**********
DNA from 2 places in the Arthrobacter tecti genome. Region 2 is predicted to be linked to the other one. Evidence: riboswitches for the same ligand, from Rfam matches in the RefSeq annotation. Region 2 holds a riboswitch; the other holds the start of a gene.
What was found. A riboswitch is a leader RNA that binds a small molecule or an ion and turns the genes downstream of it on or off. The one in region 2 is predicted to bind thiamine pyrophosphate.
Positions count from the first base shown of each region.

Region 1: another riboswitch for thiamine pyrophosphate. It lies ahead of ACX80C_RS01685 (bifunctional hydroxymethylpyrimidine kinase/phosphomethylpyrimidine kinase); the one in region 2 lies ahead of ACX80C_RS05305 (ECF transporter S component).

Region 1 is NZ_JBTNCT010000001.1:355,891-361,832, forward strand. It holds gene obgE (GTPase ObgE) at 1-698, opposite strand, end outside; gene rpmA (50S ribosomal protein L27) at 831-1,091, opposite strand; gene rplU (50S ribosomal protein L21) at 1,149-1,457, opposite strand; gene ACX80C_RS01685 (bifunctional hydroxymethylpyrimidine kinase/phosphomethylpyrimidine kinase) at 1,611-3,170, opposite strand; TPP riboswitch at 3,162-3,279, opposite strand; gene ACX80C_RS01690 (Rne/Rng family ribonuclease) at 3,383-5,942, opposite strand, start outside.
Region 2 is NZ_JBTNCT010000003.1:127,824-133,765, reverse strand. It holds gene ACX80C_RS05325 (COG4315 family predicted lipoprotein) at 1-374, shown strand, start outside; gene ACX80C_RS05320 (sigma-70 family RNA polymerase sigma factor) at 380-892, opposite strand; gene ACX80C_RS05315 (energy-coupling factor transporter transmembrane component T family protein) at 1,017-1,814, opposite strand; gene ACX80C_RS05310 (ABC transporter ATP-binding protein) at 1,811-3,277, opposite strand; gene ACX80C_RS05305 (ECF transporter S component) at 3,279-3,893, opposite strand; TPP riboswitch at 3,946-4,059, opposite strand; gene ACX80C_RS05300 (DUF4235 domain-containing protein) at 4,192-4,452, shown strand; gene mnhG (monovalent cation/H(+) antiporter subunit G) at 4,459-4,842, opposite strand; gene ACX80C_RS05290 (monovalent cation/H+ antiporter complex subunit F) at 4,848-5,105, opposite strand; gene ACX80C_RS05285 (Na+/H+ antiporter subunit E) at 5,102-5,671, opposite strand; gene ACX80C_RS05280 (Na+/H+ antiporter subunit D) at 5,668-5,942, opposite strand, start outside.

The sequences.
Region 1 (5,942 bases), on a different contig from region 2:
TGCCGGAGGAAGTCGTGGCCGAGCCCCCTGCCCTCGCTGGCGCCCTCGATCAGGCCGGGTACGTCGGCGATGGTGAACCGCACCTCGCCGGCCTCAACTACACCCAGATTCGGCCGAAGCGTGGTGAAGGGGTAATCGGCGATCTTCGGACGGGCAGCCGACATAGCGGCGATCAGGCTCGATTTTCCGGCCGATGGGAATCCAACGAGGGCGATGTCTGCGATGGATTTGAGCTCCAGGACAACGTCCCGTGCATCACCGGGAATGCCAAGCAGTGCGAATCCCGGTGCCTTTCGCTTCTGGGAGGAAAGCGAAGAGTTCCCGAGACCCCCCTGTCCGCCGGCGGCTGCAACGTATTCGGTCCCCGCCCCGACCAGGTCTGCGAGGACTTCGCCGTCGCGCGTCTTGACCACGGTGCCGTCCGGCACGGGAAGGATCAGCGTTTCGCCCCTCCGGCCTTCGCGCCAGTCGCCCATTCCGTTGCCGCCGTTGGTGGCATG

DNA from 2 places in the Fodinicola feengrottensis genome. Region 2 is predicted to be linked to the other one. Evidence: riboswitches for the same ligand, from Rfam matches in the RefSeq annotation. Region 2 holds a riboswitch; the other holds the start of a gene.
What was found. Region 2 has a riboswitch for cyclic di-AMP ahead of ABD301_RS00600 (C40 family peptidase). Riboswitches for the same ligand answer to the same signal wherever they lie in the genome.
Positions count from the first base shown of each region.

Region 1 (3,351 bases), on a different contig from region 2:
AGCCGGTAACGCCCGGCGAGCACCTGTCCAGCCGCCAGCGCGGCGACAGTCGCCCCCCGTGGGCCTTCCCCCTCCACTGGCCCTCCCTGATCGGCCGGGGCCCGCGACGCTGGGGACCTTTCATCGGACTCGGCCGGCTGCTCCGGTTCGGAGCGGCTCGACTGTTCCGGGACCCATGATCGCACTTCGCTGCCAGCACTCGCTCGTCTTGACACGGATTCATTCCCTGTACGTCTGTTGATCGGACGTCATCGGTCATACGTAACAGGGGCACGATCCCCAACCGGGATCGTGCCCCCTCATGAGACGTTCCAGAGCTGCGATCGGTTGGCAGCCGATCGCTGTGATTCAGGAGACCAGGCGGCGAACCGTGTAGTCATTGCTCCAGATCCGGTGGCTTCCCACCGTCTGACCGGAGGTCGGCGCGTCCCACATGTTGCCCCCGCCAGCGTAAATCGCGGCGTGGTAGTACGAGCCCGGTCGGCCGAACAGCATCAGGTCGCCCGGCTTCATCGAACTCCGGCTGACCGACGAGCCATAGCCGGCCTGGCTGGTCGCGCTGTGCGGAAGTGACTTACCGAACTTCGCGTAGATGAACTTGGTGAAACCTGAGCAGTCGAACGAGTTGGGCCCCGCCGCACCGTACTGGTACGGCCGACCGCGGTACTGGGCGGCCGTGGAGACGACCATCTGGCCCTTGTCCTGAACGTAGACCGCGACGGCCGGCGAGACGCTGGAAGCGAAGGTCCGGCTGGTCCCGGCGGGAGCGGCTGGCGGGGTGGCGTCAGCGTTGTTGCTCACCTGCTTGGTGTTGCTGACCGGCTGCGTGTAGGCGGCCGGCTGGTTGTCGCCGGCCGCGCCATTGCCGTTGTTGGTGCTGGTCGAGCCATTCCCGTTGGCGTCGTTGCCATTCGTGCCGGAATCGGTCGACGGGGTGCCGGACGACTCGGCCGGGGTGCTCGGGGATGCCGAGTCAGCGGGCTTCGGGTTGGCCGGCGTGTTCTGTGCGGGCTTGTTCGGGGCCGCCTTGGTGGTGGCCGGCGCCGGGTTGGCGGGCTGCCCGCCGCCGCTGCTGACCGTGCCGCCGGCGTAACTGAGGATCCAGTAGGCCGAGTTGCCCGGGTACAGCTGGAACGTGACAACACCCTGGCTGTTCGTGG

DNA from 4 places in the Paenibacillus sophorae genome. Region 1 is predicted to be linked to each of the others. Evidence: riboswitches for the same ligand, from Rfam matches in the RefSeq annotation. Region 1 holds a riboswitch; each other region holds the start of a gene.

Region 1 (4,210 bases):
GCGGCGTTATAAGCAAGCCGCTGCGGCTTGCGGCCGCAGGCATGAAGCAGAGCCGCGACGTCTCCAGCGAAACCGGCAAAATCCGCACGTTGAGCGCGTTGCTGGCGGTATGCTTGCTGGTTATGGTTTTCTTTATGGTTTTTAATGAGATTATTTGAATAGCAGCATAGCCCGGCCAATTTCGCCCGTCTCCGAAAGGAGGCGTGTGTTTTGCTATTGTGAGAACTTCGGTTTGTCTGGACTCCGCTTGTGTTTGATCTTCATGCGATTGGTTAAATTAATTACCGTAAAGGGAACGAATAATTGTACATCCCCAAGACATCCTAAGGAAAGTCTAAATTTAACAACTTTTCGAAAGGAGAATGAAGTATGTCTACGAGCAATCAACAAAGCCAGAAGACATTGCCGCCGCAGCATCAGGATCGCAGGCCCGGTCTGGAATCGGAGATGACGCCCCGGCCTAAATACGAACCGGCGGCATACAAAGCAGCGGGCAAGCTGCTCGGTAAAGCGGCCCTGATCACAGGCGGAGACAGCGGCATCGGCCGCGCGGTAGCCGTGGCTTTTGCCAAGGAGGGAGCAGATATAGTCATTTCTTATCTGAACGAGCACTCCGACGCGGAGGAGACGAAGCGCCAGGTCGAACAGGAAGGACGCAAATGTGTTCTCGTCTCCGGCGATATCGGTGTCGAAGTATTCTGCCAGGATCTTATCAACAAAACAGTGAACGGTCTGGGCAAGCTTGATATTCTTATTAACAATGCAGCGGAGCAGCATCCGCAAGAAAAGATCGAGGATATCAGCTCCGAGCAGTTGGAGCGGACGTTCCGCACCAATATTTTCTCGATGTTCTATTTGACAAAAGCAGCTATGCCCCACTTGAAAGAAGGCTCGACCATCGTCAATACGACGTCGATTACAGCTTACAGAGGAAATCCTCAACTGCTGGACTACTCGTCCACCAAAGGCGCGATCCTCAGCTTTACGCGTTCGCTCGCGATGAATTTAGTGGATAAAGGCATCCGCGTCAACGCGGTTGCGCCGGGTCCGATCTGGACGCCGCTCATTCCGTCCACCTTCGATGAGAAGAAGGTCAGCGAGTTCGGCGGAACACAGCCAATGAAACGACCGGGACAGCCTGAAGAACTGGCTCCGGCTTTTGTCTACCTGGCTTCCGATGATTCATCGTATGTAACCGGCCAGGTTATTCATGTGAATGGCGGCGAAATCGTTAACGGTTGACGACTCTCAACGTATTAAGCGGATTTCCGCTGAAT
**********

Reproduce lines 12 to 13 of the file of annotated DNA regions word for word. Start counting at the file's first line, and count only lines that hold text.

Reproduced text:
Positions count from the first base shown of each region.

Region 1 (3,351 bases), on a different contig from region 2: